From: Patrick Andries (email@example.com)
Date: Tue Oct 01 2002 - 12:17:15 EDT
----- Message d'origine -----
De : "Ben Monroe" <firstname.lastname@example.org>
> - the yen currency began in 1871
And written as such since 1871 in French accord to my Dictionnaire
historique de la langue française which writes « est l'adaptation (1871)
d'un mot japonais dont la transcription normale serait èn, lui-même du
chinois yüan « rond, cercle » et aussi « dollar » (en tant que monnaie
> - there are many foreign languages that have common words with the same
> spelling as "en", so there was a need to avoid this. French and Spanish
> has an "en" meaning "inside (something)"
True even though French could use an accent (as in sample above) to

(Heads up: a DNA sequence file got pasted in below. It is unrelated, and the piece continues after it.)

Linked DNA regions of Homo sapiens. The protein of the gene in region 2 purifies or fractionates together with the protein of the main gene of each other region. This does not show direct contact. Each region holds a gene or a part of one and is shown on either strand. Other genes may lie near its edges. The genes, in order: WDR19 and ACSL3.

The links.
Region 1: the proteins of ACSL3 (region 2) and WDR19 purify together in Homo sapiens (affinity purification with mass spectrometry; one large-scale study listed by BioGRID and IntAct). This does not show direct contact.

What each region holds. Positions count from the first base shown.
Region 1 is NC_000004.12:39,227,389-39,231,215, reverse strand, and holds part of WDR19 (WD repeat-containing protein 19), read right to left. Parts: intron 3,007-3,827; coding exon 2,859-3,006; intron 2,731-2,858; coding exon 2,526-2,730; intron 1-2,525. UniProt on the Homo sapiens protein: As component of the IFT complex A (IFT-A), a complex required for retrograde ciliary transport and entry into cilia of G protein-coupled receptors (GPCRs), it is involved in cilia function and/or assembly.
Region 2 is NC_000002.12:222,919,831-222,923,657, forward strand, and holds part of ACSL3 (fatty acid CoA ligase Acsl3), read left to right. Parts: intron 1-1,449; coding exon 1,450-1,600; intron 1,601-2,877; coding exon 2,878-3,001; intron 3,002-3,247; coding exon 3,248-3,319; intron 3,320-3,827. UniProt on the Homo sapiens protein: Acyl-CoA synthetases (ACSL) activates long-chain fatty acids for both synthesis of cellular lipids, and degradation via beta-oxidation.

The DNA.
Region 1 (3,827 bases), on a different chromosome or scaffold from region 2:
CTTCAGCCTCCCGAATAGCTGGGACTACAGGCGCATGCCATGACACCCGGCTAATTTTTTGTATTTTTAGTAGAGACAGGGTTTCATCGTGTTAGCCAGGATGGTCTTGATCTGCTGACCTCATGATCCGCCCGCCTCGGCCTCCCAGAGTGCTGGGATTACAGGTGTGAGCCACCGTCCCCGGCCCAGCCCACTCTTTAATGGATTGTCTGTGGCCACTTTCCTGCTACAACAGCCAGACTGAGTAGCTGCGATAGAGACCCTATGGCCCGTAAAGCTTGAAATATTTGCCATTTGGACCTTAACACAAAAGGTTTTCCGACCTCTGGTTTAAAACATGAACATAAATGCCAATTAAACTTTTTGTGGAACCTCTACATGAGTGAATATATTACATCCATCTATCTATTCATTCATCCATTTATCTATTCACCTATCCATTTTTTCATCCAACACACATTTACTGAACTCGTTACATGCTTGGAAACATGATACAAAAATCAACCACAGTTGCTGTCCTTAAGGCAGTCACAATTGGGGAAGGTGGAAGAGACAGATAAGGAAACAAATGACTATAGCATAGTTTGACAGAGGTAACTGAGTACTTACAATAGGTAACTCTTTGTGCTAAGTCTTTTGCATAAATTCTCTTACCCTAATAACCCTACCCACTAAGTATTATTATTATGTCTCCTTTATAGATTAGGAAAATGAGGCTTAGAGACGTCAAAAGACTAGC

disambiguate (en is a single nasal sound, èn is not). I'm not sure that the
French and Spanish had much influence on the transcription of Japanese
(English, Dutch or Portuguese maybe).
> and Dutch has an "en" meaning
> "and then". [I really do not know. I am just repeating what it says
In Dutch « en » simply means « and » (or « both .... and »); there is no
more a connation of « then » than in English.
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